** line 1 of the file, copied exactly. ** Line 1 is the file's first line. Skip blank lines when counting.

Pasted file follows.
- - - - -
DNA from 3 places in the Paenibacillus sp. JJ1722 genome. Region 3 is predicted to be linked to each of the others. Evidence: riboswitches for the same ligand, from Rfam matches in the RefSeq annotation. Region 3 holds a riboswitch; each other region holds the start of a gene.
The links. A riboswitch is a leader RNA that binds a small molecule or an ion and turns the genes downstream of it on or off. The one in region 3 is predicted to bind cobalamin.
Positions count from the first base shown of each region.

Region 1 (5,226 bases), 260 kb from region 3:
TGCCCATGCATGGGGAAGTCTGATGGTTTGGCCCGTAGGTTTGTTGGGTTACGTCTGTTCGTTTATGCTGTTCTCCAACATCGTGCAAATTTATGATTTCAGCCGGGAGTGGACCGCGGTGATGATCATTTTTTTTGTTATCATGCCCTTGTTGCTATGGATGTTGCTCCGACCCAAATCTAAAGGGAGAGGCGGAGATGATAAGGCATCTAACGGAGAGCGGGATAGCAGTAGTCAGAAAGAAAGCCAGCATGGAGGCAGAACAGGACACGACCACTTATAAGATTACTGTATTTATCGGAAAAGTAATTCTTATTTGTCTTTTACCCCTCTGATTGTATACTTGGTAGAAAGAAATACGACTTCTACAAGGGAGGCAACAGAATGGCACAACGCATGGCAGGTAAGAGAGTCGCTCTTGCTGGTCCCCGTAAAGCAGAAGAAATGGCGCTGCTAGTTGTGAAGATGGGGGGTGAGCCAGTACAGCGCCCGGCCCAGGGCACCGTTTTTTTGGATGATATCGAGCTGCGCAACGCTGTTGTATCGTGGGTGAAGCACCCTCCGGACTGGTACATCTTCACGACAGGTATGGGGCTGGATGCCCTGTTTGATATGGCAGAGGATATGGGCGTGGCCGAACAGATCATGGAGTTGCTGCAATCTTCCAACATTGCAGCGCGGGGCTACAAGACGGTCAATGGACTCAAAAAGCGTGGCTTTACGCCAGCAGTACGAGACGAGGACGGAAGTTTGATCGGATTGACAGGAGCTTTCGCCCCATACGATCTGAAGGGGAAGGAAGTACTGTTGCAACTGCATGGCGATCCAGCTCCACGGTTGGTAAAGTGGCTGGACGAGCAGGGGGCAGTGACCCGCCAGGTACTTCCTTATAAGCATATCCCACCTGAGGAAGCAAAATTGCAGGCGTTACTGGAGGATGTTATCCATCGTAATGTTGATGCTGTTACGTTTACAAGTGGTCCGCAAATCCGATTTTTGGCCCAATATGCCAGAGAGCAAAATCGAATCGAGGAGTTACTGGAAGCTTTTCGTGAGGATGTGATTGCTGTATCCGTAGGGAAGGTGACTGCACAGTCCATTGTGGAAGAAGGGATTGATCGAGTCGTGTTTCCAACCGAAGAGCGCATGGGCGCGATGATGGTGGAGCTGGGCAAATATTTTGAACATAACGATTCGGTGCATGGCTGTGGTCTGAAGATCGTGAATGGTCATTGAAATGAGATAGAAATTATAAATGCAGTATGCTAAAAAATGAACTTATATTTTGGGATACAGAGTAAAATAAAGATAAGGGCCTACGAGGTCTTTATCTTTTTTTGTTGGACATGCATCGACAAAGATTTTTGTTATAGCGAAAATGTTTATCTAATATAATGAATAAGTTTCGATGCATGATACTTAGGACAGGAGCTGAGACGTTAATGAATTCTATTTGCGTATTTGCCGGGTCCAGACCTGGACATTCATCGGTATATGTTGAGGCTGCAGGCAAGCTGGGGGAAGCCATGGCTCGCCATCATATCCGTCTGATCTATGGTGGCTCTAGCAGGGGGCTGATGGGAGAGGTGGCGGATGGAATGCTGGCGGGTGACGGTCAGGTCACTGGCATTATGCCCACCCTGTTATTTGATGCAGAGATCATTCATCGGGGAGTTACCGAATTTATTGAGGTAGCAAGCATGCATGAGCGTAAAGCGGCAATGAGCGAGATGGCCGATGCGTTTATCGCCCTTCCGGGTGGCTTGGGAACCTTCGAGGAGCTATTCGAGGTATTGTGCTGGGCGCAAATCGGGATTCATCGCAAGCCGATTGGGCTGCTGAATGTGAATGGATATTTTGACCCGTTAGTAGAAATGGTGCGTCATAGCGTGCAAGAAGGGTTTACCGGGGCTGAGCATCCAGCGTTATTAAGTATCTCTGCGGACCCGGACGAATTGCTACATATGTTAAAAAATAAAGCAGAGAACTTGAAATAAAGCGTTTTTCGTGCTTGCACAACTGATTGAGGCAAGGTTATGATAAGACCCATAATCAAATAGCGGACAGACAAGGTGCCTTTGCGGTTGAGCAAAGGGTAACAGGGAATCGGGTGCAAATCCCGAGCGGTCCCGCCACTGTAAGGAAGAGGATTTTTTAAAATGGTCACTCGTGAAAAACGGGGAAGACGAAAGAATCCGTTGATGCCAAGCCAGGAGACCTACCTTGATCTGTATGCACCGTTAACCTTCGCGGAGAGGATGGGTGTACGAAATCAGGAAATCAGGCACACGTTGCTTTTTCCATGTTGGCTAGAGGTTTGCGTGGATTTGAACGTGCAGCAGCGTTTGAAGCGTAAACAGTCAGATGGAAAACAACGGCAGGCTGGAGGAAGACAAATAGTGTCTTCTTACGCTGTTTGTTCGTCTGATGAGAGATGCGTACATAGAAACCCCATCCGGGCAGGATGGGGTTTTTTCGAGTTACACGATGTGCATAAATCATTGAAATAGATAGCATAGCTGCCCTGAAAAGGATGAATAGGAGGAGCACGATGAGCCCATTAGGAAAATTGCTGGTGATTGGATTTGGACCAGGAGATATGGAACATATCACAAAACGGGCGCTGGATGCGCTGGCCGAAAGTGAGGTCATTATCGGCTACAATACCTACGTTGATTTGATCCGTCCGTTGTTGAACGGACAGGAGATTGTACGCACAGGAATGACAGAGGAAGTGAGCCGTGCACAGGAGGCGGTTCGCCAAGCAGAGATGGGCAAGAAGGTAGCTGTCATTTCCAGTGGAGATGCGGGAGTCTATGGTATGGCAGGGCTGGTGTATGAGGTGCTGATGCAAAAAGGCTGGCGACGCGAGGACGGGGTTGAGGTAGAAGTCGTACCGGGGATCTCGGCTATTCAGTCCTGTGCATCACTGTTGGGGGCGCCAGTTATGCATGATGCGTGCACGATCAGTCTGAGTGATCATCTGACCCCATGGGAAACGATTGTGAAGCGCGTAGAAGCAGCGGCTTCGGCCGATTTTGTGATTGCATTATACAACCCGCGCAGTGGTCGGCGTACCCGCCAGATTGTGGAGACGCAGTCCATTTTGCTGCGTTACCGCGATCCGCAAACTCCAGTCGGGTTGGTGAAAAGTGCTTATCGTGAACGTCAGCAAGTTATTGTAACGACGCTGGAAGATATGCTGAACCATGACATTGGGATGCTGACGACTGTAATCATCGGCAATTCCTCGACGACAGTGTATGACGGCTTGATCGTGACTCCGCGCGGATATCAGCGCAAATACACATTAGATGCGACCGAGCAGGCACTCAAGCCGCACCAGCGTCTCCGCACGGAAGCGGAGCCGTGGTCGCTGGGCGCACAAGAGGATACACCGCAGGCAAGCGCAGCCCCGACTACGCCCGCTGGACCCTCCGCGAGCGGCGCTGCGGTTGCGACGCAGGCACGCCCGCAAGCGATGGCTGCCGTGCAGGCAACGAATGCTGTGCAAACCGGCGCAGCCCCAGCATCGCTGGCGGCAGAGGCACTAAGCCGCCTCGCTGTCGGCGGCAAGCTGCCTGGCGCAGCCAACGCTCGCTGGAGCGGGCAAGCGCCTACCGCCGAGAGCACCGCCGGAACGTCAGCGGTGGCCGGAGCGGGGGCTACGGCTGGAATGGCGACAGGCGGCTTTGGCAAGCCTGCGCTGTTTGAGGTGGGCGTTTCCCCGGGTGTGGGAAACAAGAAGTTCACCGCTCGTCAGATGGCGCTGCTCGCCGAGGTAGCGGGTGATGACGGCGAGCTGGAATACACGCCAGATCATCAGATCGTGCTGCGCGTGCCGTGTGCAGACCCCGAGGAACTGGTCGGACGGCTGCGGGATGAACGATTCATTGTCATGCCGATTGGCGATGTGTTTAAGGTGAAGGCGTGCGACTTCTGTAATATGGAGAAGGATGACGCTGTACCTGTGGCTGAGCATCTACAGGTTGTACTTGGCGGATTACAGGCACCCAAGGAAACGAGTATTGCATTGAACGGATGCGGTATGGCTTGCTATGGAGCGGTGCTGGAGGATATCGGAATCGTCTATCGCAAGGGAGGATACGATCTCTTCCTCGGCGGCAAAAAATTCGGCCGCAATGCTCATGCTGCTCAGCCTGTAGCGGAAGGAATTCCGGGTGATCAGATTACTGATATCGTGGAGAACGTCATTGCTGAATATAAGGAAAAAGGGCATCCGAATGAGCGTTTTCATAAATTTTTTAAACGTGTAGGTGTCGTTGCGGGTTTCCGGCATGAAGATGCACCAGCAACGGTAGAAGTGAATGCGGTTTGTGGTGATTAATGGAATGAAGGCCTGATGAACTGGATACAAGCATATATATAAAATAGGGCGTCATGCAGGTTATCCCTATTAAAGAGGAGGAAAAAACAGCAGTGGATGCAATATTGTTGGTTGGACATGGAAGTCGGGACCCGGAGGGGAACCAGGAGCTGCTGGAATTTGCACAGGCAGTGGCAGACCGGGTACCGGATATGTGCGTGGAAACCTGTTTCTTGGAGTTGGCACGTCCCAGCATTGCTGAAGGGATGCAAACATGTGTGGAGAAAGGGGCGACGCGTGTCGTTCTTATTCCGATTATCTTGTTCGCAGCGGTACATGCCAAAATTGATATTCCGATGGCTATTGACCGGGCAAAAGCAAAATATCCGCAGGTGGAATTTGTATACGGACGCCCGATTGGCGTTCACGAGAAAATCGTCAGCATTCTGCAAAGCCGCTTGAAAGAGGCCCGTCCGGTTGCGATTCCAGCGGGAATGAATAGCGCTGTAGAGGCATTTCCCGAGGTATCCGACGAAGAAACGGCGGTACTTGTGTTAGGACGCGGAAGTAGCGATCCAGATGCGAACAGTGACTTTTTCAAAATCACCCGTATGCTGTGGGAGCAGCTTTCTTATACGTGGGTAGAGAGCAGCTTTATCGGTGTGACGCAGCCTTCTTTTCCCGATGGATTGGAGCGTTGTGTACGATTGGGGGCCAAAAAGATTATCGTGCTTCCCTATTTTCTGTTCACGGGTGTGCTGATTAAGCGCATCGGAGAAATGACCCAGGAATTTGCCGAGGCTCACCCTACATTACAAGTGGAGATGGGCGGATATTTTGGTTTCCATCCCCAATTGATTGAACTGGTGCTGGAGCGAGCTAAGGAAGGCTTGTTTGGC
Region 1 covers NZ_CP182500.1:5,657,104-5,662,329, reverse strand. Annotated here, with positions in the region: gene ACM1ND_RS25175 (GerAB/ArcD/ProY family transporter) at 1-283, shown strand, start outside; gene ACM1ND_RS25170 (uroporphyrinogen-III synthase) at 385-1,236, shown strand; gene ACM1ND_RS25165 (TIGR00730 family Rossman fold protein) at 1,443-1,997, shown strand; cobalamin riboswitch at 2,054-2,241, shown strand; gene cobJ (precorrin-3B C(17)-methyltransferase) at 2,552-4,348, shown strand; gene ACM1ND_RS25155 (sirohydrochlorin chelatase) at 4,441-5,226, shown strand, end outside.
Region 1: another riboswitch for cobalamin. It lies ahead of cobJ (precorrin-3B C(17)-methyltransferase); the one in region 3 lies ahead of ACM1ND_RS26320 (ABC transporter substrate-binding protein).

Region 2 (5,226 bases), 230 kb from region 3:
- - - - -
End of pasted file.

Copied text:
DNA from 3 places in the Paenibacillus sp. JJ1722 genome. Region 3 is predicted to be linked to each of the others. Evidence: riboswitches for the same ligand, from Rfam matches in the RefSeq annotation. Region 3 holds a riboswitch; each other region holds the start of a gene.